The United States Conference of Catholic Bishops (USCCB) began its four-day fall general assembly Monday, November 12, 2012, in Baltimore.
In his presidential address, Cardinal Timothy M. Dolan of New York spoke of the importance of the Sacrament of Reconciliation. Challenging his brother bishops to undergo their own conversion and renewal, the Cardinal said, "This is the sacrament of the new evangelization, for as Pope Benedict reminds us, 'We cannot speak about the new evangelization without the sincere desire to conversion.'
"I know I risk the criticism -- I can hear it now: 'With all the controversies and urgent matters for the church right now, Dolan spoke of conversion of heart through the sacrament of penance. Can you believe it?' To which I reply, 'You better believe it!' First things first!"
Cardinal Dolan said, "We cannot engage culture unless we let him (Jesus) first engage us, we cannot dialogue with others unless we first dialogue with him, and we cannot challenge unless we first allow him to challenge us."
The bishops are scheduled to vote on a statement encouraging Catholics to consider Lent 2013 as an opportunity to return to regular celebration of the Sacrament of Reconciliation. The statement highlights the connection the pope has made between confession and the New Evangelization during the Year of Faith.
"Our pastoral plan offers numerous resources for catechesis on the sacrament of penance, and the manifold graces that come to us from the frequent use of confession," he said. Next June, he added, the U.S. bishops will have a special assembly to pray and reflect on their mission, including "our witness to personal conversion in Jesus Christ" and to the New Evangelization.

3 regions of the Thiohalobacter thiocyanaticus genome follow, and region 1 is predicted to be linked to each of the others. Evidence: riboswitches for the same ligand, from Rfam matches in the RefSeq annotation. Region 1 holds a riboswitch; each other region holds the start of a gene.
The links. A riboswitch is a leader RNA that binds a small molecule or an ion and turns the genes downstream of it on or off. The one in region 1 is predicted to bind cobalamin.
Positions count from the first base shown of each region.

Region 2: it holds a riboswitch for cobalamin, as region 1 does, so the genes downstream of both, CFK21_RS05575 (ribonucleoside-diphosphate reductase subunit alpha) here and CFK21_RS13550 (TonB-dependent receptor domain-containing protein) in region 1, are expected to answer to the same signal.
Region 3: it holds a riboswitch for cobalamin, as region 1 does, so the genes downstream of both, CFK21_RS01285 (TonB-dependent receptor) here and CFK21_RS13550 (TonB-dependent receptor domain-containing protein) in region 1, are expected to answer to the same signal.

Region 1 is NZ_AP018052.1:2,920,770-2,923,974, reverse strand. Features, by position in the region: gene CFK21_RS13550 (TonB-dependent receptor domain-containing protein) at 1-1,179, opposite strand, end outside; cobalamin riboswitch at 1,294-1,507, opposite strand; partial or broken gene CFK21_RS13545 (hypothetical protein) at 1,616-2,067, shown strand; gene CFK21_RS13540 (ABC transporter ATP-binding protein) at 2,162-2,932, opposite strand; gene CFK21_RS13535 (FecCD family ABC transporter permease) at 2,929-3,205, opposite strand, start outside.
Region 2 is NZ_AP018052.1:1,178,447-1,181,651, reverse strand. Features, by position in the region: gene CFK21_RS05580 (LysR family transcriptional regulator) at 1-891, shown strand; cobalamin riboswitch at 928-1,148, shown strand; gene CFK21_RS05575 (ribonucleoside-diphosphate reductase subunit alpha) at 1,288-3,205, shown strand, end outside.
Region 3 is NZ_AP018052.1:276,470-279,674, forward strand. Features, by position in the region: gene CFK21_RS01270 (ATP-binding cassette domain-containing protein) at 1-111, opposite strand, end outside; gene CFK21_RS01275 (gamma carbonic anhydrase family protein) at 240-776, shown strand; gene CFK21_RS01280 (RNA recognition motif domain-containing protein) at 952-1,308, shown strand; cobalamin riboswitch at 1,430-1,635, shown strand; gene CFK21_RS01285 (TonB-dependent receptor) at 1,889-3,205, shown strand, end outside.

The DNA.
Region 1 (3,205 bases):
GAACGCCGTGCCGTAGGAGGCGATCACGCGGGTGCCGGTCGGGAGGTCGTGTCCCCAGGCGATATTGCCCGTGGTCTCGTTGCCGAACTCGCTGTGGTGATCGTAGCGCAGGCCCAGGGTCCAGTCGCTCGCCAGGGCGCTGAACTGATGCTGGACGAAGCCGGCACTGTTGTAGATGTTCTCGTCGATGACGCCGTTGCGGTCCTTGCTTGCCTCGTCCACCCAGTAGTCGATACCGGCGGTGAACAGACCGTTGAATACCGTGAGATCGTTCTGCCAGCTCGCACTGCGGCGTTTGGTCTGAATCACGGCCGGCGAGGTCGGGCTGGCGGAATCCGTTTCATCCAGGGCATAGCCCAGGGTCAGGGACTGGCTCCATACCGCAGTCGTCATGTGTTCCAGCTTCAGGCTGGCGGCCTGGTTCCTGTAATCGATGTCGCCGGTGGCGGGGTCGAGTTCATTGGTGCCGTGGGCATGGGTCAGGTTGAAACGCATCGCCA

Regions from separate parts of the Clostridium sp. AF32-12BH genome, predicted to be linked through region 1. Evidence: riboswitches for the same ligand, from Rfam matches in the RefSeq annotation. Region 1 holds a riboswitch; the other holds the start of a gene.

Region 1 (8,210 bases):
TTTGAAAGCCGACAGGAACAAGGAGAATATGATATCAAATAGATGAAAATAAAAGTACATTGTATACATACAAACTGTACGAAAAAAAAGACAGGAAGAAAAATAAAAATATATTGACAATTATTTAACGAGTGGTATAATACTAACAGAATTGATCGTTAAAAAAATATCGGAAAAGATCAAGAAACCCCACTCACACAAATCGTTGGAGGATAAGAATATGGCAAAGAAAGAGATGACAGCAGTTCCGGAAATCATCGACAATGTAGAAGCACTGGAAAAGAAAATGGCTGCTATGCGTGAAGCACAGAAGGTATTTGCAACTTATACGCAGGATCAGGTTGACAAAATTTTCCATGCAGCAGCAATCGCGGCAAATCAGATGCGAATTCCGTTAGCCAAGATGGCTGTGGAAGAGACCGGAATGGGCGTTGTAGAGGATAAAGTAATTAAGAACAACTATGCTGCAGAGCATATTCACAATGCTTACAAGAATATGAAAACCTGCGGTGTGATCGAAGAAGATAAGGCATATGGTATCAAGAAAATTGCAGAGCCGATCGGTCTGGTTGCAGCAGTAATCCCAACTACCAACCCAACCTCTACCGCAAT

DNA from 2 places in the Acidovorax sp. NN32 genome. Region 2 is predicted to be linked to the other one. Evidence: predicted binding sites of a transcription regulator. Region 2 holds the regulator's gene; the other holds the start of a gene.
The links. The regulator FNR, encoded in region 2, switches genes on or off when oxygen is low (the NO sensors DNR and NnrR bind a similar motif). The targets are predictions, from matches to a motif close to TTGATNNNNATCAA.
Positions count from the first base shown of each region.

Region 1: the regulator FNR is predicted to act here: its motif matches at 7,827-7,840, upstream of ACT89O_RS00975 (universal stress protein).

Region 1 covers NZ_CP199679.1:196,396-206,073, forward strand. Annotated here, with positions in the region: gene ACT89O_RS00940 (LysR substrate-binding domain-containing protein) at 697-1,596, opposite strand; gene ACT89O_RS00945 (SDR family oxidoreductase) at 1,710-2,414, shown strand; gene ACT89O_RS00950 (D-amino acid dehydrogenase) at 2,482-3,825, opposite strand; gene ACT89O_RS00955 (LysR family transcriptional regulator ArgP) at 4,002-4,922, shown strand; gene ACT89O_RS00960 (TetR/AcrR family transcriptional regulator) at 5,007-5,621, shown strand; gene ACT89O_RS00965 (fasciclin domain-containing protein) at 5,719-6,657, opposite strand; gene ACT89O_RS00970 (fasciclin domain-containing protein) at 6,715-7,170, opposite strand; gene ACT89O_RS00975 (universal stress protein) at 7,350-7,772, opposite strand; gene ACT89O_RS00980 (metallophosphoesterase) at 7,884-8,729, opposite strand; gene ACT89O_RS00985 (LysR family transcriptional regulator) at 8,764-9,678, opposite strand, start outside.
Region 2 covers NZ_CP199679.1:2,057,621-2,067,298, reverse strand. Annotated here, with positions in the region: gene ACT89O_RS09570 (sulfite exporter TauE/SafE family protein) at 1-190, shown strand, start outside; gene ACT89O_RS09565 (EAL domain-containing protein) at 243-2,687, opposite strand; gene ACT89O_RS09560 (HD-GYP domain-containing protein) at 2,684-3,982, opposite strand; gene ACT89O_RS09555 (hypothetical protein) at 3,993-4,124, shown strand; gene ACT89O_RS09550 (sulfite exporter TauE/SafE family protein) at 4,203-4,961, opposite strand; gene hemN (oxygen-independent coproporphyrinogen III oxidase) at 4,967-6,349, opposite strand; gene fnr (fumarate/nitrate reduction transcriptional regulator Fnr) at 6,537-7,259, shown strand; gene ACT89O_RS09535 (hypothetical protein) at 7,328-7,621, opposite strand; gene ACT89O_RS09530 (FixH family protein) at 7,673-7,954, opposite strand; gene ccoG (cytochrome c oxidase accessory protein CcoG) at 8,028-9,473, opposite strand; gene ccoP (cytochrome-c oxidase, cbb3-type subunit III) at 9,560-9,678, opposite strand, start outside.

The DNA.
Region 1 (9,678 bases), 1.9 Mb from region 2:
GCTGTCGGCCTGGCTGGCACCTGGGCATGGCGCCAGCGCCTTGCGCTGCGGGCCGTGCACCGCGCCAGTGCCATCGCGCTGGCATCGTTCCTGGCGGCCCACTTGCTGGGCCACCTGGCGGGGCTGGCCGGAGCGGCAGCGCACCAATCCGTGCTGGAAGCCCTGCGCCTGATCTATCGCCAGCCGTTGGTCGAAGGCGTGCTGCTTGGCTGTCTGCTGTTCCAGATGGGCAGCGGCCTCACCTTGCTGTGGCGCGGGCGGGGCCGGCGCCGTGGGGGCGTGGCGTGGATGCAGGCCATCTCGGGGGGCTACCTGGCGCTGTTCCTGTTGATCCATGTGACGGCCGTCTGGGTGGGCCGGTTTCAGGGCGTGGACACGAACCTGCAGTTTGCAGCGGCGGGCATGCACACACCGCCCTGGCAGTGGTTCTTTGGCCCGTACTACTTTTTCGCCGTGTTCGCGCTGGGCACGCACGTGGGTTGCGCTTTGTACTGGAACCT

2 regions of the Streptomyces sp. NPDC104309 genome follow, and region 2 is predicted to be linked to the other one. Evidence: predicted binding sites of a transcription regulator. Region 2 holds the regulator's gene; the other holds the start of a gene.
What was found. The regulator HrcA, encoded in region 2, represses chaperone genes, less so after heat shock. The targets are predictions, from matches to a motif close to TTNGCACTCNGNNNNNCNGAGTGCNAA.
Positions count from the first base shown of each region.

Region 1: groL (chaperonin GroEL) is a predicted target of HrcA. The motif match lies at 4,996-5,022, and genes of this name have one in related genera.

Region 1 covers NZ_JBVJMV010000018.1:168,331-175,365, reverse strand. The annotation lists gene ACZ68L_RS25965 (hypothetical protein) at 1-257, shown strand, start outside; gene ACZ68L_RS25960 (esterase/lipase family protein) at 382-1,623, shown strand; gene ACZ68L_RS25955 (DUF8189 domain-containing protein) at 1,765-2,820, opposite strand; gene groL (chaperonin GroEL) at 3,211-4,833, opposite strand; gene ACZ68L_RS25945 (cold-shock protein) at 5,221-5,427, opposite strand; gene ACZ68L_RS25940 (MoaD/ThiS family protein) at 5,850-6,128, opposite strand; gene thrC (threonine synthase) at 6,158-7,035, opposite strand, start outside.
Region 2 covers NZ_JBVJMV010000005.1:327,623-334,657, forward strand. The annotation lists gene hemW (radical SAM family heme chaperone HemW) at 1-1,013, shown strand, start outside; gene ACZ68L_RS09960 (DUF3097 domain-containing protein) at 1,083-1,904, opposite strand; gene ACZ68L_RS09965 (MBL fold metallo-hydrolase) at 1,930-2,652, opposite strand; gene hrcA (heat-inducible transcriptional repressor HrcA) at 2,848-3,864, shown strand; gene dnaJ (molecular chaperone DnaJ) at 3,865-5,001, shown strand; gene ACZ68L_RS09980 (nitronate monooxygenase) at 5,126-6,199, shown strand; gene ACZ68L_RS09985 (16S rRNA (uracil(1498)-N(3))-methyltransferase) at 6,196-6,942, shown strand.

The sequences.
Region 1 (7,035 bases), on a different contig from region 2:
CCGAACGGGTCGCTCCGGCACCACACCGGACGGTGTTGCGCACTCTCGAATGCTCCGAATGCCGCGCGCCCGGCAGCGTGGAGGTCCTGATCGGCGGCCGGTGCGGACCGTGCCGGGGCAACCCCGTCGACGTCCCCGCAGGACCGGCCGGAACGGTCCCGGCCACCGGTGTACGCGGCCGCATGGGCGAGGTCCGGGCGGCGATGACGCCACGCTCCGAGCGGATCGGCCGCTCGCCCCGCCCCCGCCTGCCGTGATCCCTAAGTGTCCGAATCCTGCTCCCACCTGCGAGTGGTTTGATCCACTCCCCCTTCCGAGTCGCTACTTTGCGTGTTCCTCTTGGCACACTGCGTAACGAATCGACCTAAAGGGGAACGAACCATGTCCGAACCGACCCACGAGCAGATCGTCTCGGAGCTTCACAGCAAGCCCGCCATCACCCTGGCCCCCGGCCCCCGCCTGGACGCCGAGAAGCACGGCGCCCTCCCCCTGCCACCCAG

The Bishops also received a report from San Francisco Archbishop Salvatore J. Cordileone, Chair of the Subcommittee for the Promotion and Defense of Marriage. He noted that Election Day was “a disappointing day for marriage” and pointed out that same-sex marriage laws were approved in three states and a fourth state rejected an amendment to define marriage as a union between one man and one woman.
The election results are "a symptom of a much larger problem," basically that "people don't understand what marriage is," Archbishop Cordileone said at a news conference following the session where he presented his report.
In delivering his report, he praised the work of the bishops in those four states to defend the traditional definition of marriage, drawing applause from the bishops in the assembly meeting room. "In all these states where we did not succeed, we were outspent," he said. In Washington, for example, supporters of the legalization measure outspent opponents by 12 to 1, said the archbishop.
Archbishop Cordileone noted that the U.S. Supreme Court is thought likely to take up one of several cases challenging the constitutionality of the federal Defense of Marriage Act, passed with bipartisan support and signed into law by President Bill Clinton in 1996. It defines marriage as "a legal union between one man and one woman as husband and wife."
The Obama administration has stopped defending the law in court and several federal courts have found its definition unconstitutional.
Those cases or any of several other pending cases related to marriage could redefine marriage throughout the country, he said, warning they could have implications for religious liberty "in serious and unforeseen ways."
A ruling that redefines marriage nationwide would be "the Roe decision for marriage," he said, in a reference to Roe v. Wade, the 1973 ruling that legalized abortion virtually on demand in every state.
The Bishops meet again in public session Tuesday. The session is available online.